When Parker Pennington first saw the embryo, she gasped—but very quietly.
At the time, as is often the case for her these days, she had her arm fully inside the rectum of a white rhino, and she didn’t want to alarm the animal by yelping excitedly.
In her immersed hand, she held an ultrasound probe, which revealed that the rhino, who goes by Victoria, had a tiny marble in her uterus. She was pregnant. If everything goes well, the marble will grow into a baby, who will greet the world in the summer of 2019, and eventually become a two-ton, two-horned behemoth. But even as a small, grainy orb on a black-and-white screen, its very existence felt miraculous. It meant that Pennington’s very first attempt to artificially inseminate Victoria, just 18 days earlier, had worked.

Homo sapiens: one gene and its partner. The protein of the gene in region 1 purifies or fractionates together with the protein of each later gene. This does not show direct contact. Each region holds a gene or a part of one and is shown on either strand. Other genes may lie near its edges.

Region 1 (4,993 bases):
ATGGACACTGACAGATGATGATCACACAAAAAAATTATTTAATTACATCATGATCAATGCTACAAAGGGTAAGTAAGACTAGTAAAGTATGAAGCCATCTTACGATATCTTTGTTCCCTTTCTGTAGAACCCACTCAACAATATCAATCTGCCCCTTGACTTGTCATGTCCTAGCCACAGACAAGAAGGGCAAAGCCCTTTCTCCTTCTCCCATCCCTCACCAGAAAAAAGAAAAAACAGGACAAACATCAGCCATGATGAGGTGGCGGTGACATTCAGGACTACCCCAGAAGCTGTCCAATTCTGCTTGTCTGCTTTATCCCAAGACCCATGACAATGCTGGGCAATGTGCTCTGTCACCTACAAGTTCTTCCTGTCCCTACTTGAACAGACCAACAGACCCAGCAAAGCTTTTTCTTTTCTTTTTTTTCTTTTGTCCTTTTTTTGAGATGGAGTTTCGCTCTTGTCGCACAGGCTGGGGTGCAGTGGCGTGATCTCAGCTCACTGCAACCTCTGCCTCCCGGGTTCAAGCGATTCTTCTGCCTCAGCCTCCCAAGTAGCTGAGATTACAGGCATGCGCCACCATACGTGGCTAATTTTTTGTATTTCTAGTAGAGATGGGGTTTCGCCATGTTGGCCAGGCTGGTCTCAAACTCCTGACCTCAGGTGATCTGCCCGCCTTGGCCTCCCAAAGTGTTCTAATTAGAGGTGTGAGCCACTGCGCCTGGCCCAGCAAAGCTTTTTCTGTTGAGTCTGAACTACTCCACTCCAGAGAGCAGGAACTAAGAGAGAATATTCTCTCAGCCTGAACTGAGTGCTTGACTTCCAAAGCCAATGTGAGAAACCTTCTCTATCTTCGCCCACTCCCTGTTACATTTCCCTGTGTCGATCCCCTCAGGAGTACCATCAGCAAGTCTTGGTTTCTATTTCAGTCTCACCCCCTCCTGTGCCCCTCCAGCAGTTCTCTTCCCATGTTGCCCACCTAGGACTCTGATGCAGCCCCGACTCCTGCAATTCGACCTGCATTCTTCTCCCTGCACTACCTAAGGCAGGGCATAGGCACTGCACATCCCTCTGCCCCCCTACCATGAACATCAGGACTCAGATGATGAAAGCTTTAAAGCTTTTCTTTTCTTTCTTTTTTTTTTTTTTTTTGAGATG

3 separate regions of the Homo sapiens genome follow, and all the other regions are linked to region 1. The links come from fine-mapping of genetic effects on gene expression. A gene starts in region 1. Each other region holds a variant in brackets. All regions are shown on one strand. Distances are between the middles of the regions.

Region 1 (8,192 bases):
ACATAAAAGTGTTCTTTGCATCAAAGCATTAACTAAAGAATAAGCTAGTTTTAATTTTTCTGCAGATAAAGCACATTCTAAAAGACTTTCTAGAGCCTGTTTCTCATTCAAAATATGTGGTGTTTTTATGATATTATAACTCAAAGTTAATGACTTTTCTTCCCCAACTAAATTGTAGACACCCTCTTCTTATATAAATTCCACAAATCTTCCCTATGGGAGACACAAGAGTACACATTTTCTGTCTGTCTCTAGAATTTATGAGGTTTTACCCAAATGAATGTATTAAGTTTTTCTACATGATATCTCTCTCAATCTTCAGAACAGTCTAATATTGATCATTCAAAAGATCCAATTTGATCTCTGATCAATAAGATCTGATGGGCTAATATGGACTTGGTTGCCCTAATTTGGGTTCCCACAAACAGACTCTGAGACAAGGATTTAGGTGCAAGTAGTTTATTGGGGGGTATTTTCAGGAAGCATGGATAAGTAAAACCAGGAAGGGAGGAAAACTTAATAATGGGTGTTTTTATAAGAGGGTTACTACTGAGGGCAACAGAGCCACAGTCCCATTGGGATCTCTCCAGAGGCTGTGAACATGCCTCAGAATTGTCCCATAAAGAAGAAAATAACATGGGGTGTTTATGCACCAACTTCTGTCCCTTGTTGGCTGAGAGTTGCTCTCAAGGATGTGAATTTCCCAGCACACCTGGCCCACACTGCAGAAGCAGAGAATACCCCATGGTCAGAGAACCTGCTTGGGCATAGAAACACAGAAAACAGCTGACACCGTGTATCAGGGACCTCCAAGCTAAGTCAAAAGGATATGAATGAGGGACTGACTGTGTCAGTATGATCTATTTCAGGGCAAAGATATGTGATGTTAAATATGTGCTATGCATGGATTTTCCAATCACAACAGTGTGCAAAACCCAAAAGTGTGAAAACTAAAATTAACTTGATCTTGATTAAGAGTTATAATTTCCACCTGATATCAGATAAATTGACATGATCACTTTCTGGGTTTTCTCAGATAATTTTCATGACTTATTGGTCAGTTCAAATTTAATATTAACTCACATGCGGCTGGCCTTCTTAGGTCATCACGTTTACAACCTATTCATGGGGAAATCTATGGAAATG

All rhinos are endangered to varying degrees. The northern white—one of two white rhino subspecies—is in especially dire straits after Sudan, the last surviving male, died in March at the conservancy in Kenya where he lived. Only two females remain, and they are both so inbred that neither of them can reproduce naturally. The only way to save the northern white is through artificial means. Eggs from the two last females could be fertilized in a test tube with Sudan’s frozen sperm, and then implanted into females of the southern white subspecies. That’s never been done before. If that works, they’ll eventually try implanting them with artificially fertilized northern white rhino eggs.
To artificially impregnate a white rhino, you must first work out when she’s fertile. You can do this by scanning her ovaries with an ultrasound machine, to see if any of the egg-producing follicles within them have grown. Pennington takes turns with Barbara Durrant, who directs the San Diego Zoo’s reproductive sciences team, to scan each of the six females, twice a week.